Never Too Early to Panic at Fenway

published April 22, 2010

The boos echoed ‘round Fenway Park on Monday as the Red Sox played their traditional morning game on Patriots Day.  Tampa Bay was up 8-0, putting the finishing touches on a four-game sweep.  The loss dropped Boston to 4-9, their worst start in fourteen years, and the early hour and sunshine did nothing to lighten the mood of the crowd.

It’s been a good decade for the Fenway faithful.  With two World Series wins after an infamous drought, the Sox have assured generations of New Englanders a life without the fear their twentieth-century forebears knew all too well.  Still, like Depression-era babies who can’t get used to prosperity, long-time Sox fans keep the feeling of the bad times close to the skin, where it can break out at the drop of a popup.  And the bandwagon newbies haven’t faced real adversity yet, so they don’t know how to handle it.

The biggest task facing general manager Theo Epstein as the ‘00s progressed was to find potential replacements for the two big bats in the middle of the order, DH David Ortiz and LF Manny Ramirez who played his position as though he thought he was DH’ing.  Epstein retooled the pitching staff on the fly, letting Pedro Martinez go and bringing in Josh Beckett to take his place, developing Jon Lester into a potential ace, adding Daisuke Matsuzaka and Hideki Okajima from Japan and Jonathan Papelbon from the minors to give the rotation depth and rebuild the bullpen.  He signed J.D. Drew, handed first base to Kevin Youkilis, got surprising production from Mike Lowell (the supposed poison pill included in the Beckett trade), and promoted Jacoby Ellsbury and Dustin Pedroia.

This beautifully balanced squad won the 2007 Series with effective hitting all throughout the lineup, but still required Manny and Big Papi to maintain the proper level of fear in the opposition.

In 2008, with Manny Being Intolerable, the Sox maneuvered a three-team trade that brought them Jason Bay, who gave them thirty-plus home runs and fit into the team’s patient, pitch-eating profile.  Bay hit free agency after the 2009 season, and Epstein chose – rationally – to let another team overpay him in his thirties.  Epstein had added Victor Martinez at the trade deadline, upgrading the catcher position from the ghost of Jason Varitek.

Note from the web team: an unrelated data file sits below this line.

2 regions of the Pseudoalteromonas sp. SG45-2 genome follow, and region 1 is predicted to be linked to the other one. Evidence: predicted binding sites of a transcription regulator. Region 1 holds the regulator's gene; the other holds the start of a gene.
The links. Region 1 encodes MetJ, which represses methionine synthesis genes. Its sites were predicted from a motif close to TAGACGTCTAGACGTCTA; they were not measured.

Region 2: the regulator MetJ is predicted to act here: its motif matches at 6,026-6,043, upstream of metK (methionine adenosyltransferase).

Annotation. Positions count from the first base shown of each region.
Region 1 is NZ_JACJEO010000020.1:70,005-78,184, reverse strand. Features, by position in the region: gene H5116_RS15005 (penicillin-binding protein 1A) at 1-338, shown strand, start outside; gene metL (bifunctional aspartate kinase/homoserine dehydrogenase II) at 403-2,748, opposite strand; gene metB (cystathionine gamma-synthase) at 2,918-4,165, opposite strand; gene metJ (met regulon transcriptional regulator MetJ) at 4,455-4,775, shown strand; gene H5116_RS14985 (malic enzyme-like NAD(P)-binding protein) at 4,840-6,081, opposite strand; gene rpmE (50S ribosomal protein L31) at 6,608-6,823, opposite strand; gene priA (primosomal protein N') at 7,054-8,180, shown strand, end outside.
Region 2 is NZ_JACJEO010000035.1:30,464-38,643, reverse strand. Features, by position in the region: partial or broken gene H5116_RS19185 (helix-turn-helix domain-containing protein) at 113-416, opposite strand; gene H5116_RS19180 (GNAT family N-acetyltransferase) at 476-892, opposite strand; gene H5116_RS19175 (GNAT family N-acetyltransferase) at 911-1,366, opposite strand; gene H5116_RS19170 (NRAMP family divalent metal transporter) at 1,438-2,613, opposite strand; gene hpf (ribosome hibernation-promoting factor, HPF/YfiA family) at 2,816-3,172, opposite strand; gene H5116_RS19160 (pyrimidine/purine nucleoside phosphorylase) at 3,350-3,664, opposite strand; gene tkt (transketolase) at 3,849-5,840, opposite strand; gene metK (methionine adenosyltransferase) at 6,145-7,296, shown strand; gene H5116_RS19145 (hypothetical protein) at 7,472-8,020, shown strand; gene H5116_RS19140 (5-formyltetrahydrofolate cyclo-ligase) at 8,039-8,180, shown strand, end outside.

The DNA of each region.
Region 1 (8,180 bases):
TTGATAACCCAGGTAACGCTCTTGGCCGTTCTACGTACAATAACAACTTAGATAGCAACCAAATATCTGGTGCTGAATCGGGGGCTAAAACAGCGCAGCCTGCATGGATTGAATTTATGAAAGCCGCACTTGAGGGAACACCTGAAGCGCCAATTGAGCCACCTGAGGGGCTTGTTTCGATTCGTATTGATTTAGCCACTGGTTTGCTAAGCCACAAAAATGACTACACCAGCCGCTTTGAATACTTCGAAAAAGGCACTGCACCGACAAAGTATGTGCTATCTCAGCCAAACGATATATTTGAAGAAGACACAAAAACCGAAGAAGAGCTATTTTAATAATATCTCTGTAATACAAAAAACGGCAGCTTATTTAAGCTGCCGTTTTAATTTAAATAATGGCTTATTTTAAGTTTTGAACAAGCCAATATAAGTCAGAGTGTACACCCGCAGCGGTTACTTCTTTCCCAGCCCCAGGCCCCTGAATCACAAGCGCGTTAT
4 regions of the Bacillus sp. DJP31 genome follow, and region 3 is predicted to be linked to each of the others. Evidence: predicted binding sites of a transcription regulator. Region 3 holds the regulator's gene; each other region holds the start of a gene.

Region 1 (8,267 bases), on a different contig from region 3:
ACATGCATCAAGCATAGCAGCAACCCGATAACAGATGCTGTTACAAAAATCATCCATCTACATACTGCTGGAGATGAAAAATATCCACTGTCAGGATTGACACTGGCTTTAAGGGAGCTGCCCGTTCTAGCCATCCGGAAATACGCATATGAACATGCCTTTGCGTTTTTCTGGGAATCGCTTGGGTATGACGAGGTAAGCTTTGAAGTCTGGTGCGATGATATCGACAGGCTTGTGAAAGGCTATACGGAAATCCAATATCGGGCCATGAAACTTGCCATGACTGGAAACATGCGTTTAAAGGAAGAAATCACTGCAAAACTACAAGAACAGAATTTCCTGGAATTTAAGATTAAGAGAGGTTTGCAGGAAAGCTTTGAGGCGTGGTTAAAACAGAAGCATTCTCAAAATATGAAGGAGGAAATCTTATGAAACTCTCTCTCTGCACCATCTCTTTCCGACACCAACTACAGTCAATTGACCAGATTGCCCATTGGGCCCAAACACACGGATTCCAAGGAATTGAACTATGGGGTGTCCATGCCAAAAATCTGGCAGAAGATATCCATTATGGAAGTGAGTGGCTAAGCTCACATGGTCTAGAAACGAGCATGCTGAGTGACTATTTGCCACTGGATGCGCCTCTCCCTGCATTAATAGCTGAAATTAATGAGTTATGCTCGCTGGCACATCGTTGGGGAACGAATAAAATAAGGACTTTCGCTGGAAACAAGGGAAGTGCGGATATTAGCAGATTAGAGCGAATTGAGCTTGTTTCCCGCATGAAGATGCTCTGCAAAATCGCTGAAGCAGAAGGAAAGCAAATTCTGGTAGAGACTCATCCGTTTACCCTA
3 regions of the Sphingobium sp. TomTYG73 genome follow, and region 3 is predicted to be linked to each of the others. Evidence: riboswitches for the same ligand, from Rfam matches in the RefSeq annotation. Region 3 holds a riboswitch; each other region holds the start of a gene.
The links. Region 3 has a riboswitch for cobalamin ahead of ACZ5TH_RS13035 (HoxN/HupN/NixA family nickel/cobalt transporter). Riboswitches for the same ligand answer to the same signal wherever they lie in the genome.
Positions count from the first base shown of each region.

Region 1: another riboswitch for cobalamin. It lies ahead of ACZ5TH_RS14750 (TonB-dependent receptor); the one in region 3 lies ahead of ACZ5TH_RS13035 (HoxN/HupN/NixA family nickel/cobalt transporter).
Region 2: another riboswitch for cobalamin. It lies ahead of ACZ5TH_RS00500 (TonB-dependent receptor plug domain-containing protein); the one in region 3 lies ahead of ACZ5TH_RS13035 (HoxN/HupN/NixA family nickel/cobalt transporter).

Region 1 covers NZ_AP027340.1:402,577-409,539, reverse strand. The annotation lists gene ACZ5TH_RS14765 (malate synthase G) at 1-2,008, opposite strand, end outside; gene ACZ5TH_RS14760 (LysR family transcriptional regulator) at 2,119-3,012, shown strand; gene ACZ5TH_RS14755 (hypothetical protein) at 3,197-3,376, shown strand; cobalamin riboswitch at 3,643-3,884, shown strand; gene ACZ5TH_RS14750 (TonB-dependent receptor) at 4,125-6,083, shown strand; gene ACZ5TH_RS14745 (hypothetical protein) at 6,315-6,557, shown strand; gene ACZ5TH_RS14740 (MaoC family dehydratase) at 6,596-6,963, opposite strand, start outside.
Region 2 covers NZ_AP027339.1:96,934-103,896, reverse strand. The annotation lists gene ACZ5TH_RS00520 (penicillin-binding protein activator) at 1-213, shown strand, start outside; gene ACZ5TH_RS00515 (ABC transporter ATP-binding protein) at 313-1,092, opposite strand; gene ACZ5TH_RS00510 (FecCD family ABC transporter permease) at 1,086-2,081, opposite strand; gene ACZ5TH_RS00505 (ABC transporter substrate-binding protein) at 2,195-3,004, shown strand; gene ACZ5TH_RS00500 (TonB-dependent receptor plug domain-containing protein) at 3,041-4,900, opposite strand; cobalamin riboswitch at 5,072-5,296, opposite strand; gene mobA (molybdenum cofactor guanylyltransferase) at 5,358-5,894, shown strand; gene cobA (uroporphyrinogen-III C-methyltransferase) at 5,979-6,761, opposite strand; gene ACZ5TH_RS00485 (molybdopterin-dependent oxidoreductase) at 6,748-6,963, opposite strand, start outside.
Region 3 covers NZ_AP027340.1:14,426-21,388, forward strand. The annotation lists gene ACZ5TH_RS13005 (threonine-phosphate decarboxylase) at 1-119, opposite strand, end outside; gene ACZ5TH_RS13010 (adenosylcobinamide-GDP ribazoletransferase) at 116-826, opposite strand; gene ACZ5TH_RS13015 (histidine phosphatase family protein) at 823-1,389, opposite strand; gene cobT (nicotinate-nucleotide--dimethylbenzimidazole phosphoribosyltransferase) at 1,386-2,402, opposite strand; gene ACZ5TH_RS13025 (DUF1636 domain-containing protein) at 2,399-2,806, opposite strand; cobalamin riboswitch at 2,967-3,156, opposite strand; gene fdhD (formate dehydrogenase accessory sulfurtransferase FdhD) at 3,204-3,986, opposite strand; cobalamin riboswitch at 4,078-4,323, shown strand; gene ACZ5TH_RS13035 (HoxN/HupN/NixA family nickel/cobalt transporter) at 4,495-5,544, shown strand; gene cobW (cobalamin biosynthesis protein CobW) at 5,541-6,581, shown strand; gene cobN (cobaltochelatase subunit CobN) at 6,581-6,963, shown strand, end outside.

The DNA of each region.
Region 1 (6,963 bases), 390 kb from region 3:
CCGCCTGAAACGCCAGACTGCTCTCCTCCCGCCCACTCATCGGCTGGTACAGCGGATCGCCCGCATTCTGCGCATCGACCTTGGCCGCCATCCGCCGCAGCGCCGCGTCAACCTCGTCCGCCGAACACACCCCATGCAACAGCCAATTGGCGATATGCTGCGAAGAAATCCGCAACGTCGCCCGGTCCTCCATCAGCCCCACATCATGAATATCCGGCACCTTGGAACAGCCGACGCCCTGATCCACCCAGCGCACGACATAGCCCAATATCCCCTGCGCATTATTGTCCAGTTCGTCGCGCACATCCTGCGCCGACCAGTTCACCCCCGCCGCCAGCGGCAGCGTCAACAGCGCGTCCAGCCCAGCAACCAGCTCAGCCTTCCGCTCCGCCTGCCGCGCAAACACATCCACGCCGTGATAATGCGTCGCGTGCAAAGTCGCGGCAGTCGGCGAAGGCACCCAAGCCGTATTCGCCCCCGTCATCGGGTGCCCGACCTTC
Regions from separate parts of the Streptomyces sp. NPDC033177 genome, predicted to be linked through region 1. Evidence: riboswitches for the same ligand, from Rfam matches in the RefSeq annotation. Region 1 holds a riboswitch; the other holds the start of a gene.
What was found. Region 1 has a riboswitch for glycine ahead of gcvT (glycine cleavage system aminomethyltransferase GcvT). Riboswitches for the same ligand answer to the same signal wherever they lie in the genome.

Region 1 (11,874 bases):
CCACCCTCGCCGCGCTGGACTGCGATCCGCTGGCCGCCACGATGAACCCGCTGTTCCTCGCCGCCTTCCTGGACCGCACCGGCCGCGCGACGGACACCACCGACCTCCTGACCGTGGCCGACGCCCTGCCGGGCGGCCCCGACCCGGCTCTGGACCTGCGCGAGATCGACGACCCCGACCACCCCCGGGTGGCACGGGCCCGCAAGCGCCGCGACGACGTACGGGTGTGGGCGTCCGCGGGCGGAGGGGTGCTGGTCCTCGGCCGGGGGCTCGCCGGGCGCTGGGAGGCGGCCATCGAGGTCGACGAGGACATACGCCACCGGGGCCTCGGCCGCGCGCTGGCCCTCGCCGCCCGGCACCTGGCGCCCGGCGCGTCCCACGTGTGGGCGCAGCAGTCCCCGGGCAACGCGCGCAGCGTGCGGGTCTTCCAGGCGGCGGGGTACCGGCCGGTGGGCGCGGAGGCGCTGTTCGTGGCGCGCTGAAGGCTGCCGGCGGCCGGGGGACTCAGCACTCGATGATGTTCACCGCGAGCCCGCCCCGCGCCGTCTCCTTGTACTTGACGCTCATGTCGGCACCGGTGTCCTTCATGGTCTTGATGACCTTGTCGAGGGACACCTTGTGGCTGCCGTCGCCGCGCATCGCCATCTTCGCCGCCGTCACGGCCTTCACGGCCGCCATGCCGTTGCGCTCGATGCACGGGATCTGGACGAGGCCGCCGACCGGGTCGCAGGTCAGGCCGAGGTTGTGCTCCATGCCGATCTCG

Left field was now open, a big hitter’s position with no big hitter in sight.  At DH, the Sox in ’09 were treated to a preview of coming attractions from Ortiz: on the first day of summer, his OPS stood at a woeful .661, with five home runs and 28 RBIs.  (Over the rest of the season, he rebounded with 23 homers and an .890 OPS.)  What was a team to do, with the Yankees flush and resurgent and the Rays still young and dangerous and increasingly smart?

With few good options in the free agent or trade market, Boston chose to take the suddenly-chic Seattle route, improving its defense to support its pitching riches, hoping for enough offense to make it all work.  John Lackey, the best starting pitcher available, was added to the rotation.  Epstein signed CF Mike Cameron, SS Marco Scutaro, and 3B Adrian Beltre as free agents; the Cameron signing shifted Ellsbury to left, where his curious routes to balls in play would at least be shorter than when he was in center.

It was a plan.  It worked in Seattle, which improved by twenty-four wins in 2009.  But that’s in the American League West, where mere competence can make you a contender.  The eighty-five wins that Seattle posted represented a return to the B-minus level, which can leave you in fourth place in the gifted and talented program that is the AL East.

The early returns from Boston are not encouraging.  Too Big Papi is making his second-half effort last year look like what Wall Streeters call a dead cat bounce.  J.D. Drew, age 34, entered last night’s game with a strikeout rate (.422) approaching his OPS (.472).  The 37-year-old Mike Cameron is on the DL; Beltre (31) and Scutaro (34) are doing little for the offense, and any improvement in run-prevention has not shown up in the pitchers’ performance.  Lackey and Lester have ERAs of 5.63 and 8.44 respectively; April has been their worst month throughout their careers, but not to this extent.  Beckett couldn’t hold a 7-3 lead against Texas last night, though the Red Sox won the game in twelve innings for their second straight walkoff win against the Rangers.

Boston has a team of excellent complimentary pieces, but is it enough to win in the AL East?  They stand now at 6-9, five games behind the Rays and five and a half behind New York.  If it seems too early to panic, consider this: The Elias Sports Bureau, in its Baseball Analyst books, studied how far you have to go in a season before your record in the new season is a better predictor of how you’ll do than your performance last season would be.  The answer is, twenty games.

With a .400 record after fifteen games, it’s not quite time to panic in Boston.  But it’s awfully close.

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